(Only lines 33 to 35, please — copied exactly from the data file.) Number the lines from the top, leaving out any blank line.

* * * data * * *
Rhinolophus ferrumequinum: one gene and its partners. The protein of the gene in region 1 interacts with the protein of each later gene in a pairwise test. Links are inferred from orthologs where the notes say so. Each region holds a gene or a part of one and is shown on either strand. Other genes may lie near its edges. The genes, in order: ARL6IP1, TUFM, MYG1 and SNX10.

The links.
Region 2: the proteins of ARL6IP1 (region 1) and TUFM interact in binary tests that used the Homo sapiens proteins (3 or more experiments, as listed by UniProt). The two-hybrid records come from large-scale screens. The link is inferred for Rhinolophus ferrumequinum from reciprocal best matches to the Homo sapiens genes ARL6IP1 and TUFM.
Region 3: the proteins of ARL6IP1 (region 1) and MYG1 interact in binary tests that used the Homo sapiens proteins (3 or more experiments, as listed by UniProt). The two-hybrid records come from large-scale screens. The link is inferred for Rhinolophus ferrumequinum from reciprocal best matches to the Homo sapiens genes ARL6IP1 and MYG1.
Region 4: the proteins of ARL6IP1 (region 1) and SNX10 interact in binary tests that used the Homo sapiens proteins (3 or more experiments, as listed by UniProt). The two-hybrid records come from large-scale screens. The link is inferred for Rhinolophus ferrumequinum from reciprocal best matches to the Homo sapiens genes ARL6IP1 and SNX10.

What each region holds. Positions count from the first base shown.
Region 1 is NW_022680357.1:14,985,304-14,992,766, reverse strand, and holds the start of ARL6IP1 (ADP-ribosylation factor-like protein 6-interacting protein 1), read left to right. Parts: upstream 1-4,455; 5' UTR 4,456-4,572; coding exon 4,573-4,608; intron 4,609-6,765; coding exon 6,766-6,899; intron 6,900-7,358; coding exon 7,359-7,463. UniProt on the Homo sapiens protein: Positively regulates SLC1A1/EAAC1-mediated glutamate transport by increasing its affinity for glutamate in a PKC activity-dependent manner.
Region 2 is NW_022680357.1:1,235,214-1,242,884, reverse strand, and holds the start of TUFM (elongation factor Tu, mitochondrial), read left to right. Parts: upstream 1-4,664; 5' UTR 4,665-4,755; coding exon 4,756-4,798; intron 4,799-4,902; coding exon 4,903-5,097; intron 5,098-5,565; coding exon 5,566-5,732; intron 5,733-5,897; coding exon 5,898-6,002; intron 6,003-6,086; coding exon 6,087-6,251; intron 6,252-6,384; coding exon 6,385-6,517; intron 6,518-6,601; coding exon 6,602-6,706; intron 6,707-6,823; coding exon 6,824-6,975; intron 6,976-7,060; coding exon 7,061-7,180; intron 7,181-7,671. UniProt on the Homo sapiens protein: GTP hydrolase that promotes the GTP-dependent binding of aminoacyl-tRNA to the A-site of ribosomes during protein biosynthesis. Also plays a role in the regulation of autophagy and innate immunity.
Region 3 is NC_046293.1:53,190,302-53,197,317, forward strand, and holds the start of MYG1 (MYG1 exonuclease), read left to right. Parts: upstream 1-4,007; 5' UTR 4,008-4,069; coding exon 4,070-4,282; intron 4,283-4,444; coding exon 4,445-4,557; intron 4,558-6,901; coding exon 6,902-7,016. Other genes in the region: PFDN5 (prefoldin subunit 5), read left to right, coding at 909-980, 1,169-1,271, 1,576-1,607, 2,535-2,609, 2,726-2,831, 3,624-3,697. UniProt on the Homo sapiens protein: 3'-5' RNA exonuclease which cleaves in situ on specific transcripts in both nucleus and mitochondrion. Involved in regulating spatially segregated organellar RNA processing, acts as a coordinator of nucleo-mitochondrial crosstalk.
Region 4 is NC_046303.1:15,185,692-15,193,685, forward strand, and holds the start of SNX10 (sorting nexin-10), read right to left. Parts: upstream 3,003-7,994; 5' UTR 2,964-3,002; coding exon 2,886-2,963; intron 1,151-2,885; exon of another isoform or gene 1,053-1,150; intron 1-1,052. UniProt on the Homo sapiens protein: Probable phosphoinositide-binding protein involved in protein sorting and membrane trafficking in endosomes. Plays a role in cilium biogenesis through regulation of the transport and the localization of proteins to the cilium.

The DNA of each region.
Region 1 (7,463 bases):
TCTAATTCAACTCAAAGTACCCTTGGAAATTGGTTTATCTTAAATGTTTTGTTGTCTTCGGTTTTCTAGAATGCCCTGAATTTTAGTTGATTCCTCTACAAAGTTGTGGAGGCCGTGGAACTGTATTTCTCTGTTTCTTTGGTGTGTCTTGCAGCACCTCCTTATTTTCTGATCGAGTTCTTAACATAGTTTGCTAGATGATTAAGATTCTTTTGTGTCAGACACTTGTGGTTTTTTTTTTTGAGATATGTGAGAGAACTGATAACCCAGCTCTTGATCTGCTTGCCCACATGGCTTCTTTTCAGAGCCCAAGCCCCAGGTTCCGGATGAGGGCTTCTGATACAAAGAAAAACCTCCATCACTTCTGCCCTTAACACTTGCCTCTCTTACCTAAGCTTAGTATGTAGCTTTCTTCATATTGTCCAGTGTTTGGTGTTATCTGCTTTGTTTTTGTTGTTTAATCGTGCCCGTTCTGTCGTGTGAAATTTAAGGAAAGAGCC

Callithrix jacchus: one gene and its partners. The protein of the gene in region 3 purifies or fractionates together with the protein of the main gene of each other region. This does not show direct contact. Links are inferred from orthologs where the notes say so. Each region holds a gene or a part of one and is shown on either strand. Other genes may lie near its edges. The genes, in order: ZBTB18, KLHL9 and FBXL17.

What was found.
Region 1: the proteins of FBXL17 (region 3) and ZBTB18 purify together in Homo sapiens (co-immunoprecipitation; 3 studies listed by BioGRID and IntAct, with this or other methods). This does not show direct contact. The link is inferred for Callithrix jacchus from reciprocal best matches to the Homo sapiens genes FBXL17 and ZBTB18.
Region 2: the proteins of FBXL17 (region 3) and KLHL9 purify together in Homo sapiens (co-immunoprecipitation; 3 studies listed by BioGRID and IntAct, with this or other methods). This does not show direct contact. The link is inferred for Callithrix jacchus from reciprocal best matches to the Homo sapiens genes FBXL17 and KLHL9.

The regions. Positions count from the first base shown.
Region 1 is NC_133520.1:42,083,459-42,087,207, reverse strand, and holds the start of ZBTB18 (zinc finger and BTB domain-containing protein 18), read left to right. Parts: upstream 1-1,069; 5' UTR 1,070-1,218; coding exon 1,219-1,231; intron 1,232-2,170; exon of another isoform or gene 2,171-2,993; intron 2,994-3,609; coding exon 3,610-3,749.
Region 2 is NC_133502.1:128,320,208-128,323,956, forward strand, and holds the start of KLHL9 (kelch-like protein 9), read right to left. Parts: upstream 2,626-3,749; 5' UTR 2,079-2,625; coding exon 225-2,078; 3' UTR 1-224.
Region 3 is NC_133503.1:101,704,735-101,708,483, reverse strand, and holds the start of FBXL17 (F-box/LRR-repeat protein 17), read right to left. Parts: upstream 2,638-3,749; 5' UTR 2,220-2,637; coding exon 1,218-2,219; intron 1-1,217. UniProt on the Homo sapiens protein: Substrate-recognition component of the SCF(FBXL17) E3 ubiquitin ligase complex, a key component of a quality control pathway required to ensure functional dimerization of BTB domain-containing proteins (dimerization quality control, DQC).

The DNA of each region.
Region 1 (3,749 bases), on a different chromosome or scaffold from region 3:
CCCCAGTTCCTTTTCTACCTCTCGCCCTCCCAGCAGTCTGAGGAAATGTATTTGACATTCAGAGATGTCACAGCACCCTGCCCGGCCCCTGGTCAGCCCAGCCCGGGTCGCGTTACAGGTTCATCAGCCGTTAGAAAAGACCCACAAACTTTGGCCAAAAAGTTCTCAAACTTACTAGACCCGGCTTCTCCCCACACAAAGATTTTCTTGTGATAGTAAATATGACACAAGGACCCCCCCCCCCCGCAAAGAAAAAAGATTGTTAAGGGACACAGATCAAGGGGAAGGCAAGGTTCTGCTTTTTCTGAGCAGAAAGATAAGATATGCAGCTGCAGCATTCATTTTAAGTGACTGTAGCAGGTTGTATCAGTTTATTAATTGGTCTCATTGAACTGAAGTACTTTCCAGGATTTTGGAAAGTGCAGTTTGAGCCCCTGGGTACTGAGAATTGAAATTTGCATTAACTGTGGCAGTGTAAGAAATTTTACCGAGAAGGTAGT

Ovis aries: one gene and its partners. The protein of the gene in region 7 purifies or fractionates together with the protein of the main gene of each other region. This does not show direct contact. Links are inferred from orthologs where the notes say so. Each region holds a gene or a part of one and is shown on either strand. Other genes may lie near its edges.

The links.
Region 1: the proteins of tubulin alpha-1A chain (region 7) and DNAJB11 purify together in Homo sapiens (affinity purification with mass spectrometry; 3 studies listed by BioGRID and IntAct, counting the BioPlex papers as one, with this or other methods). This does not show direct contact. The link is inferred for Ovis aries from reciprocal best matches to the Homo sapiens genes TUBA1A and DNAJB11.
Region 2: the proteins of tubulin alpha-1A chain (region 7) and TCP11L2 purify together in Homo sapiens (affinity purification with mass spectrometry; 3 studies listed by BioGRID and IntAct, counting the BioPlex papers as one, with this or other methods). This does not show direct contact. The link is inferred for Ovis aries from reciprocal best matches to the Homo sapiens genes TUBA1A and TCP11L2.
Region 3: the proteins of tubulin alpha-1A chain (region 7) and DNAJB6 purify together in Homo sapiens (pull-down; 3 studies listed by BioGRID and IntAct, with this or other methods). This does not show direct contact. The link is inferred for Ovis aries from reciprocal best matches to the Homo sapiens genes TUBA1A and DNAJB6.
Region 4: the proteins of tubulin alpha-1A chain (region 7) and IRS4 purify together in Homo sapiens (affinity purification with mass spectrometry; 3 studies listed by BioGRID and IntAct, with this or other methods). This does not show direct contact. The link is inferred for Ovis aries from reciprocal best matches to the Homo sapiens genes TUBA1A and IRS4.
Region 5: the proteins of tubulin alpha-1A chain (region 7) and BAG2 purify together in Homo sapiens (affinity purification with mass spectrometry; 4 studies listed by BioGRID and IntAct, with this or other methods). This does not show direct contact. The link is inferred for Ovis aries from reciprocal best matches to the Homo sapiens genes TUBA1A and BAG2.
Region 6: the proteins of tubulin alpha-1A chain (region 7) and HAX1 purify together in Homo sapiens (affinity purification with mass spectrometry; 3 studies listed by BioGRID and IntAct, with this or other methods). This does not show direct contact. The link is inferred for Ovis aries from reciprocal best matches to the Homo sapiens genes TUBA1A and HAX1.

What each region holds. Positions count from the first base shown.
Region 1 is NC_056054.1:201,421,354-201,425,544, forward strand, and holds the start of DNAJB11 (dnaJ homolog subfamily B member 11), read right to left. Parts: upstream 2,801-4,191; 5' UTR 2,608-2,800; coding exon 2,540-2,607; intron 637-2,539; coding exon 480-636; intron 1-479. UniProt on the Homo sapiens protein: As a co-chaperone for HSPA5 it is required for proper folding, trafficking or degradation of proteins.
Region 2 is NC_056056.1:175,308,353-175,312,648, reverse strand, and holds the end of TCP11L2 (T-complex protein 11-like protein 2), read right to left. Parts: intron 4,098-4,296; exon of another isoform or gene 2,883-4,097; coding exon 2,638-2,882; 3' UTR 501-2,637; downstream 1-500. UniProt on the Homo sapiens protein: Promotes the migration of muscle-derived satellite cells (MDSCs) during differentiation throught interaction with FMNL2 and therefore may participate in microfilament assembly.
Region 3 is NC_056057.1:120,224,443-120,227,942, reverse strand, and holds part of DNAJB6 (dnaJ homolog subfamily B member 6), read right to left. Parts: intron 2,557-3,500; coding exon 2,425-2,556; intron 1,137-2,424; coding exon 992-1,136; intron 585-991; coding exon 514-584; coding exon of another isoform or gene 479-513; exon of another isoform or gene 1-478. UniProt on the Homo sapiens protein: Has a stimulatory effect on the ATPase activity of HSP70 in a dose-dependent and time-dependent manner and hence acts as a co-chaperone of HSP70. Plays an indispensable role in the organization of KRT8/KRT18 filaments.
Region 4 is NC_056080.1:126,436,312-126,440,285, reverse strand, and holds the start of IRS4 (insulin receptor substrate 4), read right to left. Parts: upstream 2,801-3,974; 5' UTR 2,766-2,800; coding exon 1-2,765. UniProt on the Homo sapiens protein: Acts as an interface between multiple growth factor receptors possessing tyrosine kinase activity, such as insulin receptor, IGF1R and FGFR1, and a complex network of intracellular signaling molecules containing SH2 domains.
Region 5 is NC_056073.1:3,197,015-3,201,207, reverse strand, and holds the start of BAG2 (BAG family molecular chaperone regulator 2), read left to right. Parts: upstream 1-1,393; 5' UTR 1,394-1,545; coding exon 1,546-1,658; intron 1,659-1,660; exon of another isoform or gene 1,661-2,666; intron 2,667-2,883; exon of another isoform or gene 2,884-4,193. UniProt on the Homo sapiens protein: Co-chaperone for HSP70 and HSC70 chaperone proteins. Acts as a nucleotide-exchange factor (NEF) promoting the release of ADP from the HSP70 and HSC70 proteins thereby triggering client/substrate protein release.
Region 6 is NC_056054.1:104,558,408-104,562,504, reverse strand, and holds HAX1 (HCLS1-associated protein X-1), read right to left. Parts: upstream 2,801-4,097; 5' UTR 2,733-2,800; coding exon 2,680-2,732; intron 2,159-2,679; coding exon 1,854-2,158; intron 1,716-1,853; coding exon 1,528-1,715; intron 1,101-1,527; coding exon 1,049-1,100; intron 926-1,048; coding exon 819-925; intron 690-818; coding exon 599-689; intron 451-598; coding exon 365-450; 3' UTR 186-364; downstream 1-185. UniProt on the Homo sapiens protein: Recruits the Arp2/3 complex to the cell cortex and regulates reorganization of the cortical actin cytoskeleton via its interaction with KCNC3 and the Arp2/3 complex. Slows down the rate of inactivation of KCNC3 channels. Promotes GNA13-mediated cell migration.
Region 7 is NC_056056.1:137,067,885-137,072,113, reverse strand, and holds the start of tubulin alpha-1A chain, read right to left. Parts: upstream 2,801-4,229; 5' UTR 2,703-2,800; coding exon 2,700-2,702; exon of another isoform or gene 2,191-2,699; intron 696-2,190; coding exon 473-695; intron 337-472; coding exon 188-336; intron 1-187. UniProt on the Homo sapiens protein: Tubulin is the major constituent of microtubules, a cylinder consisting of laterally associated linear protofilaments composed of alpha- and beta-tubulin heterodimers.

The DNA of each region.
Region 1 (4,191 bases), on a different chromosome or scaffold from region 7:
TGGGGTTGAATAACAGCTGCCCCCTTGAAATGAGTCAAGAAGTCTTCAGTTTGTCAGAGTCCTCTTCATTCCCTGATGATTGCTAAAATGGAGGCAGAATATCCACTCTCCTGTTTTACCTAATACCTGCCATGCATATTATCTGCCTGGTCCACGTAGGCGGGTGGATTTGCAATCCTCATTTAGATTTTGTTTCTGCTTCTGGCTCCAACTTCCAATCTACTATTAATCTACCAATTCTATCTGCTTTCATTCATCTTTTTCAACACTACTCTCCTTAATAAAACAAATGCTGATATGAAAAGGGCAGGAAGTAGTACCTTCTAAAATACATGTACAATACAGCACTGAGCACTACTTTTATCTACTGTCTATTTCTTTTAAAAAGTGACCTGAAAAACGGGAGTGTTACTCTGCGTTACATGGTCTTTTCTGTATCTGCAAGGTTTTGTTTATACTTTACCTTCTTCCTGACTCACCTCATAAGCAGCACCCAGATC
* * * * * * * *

What each region holds. Positions count from the first base shown.
Region 1 is NC_056054.1:201,421,354-201,425,544, forward strand, and holds the start of DNAJB11 (dnaJ homolog subfamily B member 11), read right to left. Parts: upstream 2,801-4,191; 5' UTR 2,608-2,800; coding exon 2,540-2,607; intron 637-2,539; coding exon 480-636; intron 1-479. UniProt on the Homo sapiens protein: As a co-chaperone for HSPA5 it is required for proper folding, trafficking or degradation of proteins.
Region 2 is NC_056056.1:175,308,353-175,312,648, reverse strand, and holds the end of TCP11L2 (T-complex protein 11-like protein 2), read right to left. Parts: intron 4,098-4,296; exon of another isoform or gene 2,883-4,097; coding exon 2,638-2,882; 3' UTR 501-2,637; downstream 1-500. UniProt on the Homo sapiens protein: Promotes the migration of muscle-derived satellite cells (MDSCs) during differentiation throught interaction with FMNL2 and therefore may participate in microfilament assembly.